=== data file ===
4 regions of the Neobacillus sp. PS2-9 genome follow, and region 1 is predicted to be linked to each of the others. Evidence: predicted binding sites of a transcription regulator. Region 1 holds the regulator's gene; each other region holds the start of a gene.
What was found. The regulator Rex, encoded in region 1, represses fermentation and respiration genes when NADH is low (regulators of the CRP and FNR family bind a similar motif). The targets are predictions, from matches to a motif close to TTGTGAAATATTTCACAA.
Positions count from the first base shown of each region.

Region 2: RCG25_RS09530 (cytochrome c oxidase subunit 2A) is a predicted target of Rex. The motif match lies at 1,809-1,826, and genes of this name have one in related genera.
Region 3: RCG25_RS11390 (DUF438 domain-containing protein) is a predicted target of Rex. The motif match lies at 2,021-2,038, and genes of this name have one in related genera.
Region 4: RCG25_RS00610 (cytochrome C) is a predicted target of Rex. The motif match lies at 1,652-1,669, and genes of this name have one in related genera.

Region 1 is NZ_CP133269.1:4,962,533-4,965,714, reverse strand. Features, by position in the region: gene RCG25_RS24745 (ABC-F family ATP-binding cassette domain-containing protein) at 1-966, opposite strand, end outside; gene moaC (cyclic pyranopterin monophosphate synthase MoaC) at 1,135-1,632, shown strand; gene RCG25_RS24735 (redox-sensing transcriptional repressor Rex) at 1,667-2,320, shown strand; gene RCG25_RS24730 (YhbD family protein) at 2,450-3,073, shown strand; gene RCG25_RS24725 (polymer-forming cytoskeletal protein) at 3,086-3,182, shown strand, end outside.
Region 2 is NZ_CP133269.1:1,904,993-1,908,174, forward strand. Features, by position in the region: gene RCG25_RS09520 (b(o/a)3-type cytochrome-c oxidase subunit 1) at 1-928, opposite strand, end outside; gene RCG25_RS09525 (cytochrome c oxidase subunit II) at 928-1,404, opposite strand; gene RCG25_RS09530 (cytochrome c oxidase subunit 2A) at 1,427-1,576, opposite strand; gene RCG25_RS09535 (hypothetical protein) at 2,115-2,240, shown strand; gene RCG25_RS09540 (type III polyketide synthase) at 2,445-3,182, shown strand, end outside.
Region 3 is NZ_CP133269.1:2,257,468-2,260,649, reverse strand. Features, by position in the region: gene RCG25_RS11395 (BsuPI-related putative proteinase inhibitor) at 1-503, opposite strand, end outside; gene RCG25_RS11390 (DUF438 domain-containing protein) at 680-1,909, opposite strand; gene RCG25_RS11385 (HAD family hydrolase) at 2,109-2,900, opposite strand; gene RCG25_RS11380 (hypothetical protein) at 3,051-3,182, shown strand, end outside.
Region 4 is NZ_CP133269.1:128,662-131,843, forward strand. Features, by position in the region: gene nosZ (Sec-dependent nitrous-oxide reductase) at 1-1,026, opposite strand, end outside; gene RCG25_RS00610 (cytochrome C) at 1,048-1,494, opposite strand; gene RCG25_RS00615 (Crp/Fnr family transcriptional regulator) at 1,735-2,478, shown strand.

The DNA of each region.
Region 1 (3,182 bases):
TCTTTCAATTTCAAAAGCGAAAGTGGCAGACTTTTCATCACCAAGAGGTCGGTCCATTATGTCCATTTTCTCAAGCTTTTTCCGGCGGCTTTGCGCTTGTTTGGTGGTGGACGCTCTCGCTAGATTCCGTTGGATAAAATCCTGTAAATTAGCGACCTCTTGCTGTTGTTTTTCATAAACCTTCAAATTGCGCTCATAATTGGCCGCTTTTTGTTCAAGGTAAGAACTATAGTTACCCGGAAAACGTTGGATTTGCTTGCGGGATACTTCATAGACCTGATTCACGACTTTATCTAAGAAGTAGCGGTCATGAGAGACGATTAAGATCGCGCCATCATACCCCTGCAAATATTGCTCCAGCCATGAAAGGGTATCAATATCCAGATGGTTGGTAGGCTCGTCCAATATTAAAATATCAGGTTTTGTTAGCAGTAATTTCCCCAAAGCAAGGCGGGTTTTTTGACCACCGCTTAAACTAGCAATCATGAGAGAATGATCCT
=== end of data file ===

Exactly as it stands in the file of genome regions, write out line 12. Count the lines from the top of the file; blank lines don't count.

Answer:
Region 1 (3,182 bases):